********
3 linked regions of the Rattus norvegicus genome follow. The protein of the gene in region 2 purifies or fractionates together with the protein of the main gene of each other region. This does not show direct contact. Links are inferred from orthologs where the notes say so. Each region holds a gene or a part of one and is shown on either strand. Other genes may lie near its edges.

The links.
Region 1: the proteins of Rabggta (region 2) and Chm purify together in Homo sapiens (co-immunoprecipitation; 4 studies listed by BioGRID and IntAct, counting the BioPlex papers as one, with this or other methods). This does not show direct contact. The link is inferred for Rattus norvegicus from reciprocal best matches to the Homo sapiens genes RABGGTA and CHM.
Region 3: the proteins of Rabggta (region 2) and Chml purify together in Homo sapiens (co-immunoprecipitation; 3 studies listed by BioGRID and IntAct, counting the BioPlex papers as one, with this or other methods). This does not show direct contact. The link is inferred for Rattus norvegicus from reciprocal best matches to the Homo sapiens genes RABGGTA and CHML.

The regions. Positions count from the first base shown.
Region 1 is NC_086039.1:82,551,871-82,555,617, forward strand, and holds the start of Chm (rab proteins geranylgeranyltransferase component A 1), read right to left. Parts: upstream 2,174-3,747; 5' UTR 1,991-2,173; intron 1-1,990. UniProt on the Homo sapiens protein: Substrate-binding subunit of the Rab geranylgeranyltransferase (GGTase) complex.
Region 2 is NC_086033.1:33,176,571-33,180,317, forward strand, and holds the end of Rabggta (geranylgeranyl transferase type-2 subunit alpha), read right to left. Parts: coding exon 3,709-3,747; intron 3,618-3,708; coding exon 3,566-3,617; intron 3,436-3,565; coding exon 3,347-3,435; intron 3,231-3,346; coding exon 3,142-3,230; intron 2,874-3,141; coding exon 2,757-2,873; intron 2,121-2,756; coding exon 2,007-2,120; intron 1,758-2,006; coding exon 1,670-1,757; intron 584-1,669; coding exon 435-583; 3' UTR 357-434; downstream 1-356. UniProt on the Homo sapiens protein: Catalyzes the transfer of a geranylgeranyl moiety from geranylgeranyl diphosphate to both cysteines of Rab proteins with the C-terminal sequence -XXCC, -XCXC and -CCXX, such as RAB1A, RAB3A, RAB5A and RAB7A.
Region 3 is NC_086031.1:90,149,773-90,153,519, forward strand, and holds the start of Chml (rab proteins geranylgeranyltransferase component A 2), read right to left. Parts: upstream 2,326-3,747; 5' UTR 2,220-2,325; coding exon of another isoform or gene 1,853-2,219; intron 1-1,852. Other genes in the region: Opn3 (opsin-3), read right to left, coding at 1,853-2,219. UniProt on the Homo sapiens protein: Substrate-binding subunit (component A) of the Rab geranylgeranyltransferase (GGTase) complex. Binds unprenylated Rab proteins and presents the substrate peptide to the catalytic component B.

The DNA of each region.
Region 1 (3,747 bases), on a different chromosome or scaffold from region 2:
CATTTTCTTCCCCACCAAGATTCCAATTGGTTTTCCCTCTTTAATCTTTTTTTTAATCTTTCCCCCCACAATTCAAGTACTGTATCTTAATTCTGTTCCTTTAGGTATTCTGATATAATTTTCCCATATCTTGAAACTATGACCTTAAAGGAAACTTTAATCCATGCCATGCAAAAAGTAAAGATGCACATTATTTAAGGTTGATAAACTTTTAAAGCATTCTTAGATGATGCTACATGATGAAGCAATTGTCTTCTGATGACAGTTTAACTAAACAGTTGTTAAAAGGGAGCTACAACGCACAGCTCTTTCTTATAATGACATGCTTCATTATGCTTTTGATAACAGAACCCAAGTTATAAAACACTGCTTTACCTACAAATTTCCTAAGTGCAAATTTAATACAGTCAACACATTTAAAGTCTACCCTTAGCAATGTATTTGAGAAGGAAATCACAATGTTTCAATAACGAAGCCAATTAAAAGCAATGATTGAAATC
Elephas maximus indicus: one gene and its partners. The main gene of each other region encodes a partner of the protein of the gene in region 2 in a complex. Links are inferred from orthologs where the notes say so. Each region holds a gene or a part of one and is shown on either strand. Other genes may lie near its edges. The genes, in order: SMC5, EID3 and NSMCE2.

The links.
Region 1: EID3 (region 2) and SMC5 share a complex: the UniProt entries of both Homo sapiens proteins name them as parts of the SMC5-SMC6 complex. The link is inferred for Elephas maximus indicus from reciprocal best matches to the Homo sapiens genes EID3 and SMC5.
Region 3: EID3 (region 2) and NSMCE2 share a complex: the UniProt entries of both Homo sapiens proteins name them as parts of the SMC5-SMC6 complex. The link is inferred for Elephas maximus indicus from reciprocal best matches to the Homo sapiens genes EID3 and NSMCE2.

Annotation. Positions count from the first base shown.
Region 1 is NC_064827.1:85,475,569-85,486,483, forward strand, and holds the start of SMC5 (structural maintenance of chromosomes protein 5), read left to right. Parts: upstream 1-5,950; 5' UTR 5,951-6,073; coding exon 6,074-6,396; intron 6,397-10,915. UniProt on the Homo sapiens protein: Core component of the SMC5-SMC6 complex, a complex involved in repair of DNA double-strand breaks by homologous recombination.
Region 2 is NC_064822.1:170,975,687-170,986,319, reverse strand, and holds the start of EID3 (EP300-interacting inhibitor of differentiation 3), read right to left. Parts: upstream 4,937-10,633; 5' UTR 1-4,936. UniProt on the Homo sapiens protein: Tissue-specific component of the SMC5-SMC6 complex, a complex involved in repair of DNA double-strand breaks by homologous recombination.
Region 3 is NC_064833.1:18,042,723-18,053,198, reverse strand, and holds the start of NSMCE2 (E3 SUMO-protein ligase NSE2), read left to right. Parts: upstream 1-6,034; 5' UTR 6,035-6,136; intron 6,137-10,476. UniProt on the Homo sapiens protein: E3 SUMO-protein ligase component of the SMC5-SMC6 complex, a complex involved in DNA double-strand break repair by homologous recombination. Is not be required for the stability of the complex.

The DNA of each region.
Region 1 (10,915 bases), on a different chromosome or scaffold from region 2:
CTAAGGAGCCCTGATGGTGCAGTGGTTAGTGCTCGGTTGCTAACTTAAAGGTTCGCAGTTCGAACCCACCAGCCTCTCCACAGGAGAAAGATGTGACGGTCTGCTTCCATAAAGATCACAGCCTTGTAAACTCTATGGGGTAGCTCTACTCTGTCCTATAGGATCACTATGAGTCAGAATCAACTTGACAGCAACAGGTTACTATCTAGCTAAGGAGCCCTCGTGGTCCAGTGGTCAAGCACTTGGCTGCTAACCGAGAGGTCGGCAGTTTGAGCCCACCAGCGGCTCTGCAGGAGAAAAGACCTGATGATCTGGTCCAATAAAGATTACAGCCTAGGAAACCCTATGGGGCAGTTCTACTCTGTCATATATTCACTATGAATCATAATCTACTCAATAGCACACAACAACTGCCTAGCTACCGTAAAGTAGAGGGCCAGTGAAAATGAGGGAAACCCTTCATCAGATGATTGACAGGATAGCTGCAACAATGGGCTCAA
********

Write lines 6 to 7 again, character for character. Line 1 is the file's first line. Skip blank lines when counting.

Region 1 is NC_086039.1:82,551,871-82,555,617, forward strand, and holds the start of Chm (rab proteins geranylgeranyltransferase component A 1), read right to left. Parts: upstream 2,174-3,747; 5' UTR 1,991-2,173; intron 1-1,990. UniProt on the Homo sapiens protein: Substrate-binding subunit of the Rab geranylgeranyltransferase (GGTase) complex.
Region 2 is NC_086033.1:33,176,571-33,180,317, forward strand, and holds the end of Rabggta (geranylgeranyl transferase type-2 subunit alpha), read right to left. Parts: coding exon 3,709-3,747; intron 3,618-3,708; coding exon 3,566-3,617; intron 3,436-3,565; coding exon 3,347-3,435; intron 3,231-3,346; coding exon 3,142-3,230; intron 2,874-3,141; coding exon 2,757-2,873; intron 2,121-2,756; coding exon 2,007-2,120; intron 1,758-2,006; coding exon 1,670-1,757; intron 584-1,669; coding exon 435-583; 3' UTR 357-434; downstream 1-356. UniProt on the Homo sapiens protein: Catalyzes the transfer of a geranylgeranyl moiety from geranylgeranyl diphosphate to both cysteines of Rab proteins with the C-terminal sequence -XXCC, -XCXC and -CCXX, such as RAB1A, RAB3A, RAB5A and RAB7A.